THE Victorian government is creating a squad of bureaucrats to tackle problems created by COVID restrictions, but do not expect a return to daily life permits soon.
Eight so-called Border Brokers will come from the regional development and agriculture departments and take feedback on problems.
They will supplement Victorian Cross Border Commissioner Luke Wilson and their findings will be reported to Regional Development and Agriculture Minister Maryanne Thomas.
"Our teams work with their NSW counterparts, all the time they're in conversation with them, and certainly our Border Brokers are to resolve challenges or work to resolve challenges that Victorian government restrictions may deliver," Ms Thomas said.
However, the minister ruled out a quick return to daily life permits.
"I know how frustrating it is but while the caseload out of NSW and the infection rates remain so high, there are no plans for change," Ms Thomas said.
The minister held an online meeting with North East mayors on Monday ahead of her brokers plan being publicly unveiled.
Indigo mayor Jenny O'Connor said she "strongly advocated" that a 10-patron cap on hospitality sites be changed to a per square metre rule to allow more businesses to operate viably.
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Ms Thomas told The Border Mail in response: "I understand what the issue is, but we are operating on the basis of the advice that is provided to us by the chief health officer."
She said the brokers could give feedback on it to her.
Wodonga mayor Kev Poulton queried the need for brokers, given a group involving civic leaders already existed to help the minister.
"Border Brokers is just I think another level of administration and bureaucracy," Cr Poulton said.
"I think what's bamboozling each and every border resident, regardless of what side of the river they sit, is the inconsistent way of addressing this threat.
"They're really struggling to fathom to understand we're all Australians."
Benambra MP and the Victorian Opposition's new spokesman on regional cities Bill Tilley queried the practical worth of the brokers.
"I'm not sure whether any of this will make it any better for the Blazing Stump Hotel, Eddies Tavern or Bethanga pub next weekend and it certainly won't re-open the Granya Hotel," Mr Tilley said.
"It won't help Beechworth's Golden Heritage or the Lake Anderson Caravan Park at Chiltern for the rooms they lost in these lockdowns when no fund exists any more for accommodation businesses.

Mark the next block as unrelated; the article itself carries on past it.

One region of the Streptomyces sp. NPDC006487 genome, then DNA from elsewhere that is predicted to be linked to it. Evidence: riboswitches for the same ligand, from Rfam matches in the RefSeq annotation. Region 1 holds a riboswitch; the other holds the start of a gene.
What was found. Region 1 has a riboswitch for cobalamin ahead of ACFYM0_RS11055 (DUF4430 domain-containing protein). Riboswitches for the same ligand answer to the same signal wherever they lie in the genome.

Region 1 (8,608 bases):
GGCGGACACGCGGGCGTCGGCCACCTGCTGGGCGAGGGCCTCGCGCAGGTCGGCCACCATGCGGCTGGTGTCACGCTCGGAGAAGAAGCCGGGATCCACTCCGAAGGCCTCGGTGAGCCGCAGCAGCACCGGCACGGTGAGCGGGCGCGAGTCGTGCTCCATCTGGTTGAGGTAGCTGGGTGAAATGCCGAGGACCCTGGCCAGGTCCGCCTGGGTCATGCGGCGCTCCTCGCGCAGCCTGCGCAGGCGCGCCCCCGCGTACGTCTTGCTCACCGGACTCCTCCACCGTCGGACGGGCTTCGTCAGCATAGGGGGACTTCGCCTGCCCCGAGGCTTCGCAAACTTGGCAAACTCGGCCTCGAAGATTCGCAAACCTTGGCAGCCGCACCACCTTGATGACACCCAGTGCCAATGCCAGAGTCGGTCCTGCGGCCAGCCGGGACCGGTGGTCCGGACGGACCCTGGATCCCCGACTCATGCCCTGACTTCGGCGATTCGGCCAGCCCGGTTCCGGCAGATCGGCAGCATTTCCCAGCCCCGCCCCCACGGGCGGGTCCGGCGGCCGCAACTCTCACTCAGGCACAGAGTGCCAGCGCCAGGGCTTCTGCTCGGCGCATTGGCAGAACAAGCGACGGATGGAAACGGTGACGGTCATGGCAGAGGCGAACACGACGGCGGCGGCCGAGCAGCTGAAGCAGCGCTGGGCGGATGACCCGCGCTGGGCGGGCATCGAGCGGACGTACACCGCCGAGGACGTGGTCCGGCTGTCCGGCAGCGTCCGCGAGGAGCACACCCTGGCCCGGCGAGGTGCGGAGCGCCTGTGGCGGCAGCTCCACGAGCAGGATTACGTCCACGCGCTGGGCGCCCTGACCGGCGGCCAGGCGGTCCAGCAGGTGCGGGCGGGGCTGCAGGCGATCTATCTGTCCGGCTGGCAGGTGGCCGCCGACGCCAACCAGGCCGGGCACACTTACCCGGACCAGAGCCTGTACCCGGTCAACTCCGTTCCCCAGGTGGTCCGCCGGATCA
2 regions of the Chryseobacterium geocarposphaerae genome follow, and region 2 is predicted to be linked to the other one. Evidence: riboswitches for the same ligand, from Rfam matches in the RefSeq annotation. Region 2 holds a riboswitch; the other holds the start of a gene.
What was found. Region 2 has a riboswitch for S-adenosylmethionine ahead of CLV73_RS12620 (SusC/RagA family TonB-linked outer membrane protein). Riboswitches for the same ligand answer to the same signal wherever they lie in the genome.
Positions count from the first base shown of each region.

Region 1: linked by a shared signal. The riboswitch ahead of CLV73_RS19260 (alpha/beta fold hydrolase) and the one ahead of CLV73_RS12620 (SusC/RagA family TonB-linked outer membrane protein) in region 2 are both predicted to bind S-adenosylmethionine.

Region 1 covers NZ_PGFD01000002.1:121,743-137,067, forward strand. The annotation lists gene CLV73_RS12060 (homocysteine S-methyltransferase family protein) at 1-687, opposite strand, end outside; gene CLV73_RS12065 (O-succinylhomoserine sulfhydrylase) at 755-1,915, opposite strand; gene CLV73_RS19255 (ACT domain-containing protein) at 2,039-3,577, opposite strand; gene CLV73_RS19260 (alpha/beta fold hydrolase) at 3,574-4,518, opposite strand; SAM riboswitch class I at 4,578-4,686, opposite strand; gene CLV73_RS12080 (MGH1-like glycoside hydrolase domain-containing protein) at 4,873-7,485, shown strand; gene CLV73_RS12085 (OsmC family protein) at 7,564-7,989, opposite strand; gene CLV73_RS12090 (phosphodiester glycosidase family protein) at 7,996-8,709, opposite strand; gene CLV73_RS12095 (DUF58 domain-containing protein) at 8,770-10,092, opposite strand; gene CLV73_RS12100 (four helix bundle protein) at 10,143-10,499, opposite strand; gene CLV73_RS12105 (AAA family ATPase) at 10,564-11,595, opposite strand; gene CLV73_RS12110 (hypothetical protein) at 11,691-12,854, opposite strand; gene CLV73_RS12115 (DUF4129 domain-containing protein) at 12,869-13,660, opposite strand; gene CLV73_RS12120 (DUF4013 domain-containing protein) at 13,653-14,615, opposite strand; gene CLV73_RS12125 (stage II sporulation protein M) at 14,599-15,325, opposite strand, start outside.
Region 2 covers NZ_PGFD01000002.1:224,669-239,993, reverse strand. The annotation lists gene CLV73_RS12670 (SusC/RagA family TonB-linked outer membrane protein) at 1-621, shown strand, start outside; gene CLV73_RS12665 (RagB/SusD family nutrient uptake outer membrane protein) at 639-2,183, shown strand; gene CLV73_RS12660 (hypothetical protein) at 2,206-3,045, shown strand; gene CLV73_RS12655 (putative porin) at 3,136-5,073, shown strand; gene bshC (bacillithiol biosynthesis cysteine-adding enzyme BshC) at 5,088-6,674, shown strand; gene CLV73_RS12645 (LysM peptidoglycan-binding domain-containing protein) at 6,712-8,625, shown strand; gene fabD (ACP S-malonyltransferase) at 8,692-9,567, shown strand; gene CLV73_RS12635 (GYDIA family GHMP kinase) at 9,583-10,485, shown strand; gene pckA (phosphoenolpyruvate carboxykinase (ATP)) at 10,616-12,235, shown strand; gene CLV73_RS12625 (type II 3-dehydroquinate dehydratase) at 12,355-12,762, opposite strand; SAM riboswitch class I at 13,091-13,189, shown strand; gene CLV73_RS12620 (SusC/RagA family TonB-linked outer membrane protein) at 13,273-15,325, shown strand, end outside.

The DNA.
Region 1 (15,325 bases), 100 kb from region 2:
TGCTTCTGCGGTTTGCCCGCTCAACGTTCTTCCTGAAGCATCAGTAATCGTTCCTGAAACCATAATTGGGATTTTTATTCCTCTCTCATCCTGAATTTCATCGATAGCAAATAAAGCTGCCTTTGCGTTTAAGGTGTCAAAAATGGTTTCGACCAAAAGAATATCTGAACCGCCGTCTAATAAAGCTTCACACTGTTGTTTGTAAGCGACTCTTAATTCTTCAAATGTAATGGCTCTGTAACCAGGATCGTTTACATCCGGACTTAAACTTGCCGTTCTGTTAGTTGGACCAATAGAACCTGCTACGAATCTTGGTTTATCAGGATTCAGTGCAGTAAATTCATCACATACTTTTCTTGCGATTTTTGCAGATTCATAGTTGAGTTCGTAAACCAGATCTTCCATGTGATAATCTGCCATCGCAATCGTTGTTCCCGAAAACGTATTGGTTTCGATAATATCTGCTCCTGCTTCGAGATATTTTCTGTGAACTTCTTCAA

"They certainly won't let us get on with 'daily life' when people can't get across the river to exercise, can't get their haircut at the place of their choice and can't play community sport," he said.
"The diktats of this Melbourne-centric government are either wilfully ignorant or intentionally designed to give us the lockdown you have when you don't have a lockdown.
"We have a litany of businesses who have been denied help, so many who have been rejected, they've never been told why - we can only live in hope that this latest thought bubble from the Labor Government might deliver some meaningful change."
Cr O'Connor said given the level of the COVID outbreak in Victoria as well as NSW she did not "expect to see any significant loosening of restrictions until we reach those double vax rates or get the numbers under control and we're nowhere near that".
Cr Poulton said he raised the issue of police resources in Victoria being switched from a border focus to a concentration on tackling those travelling north from locked down Melbourne.
Towong mayor David Wortmann said he believed there needed to be simpler messaging to those on the Border and a return to daily life permits.
"People don't know if they've got the right permit and people feel uneasy because they don't know if they've filled it out correctly," Cr Wortmann said.
Moira mayor Libro Mustica, who said he would make COVID vaccination mandatory for everyone if he was prime minister, was more relaxed.
"I really think within six to eight weeks most of the restrictions will be lifted as we get to 70 to 80 per cent vaccinated, we don't have a choice about it, that's why I'm not too concerned about it," Cr Mustica said.
He admitted the border bubble had not been as troublesome for his Murray River communities as elsewhere.
"The bubble has worked for us, at Albury-Wodonga it's a whole different ball game, you've got two cities there," Cr Mustica said.
Ms Thomas said in addition to the impact of restrictions, the Border Brokers would report on tourism fallout and workforce issues.
Their contact details will be spread through councils, businesses and industry groups over coming days.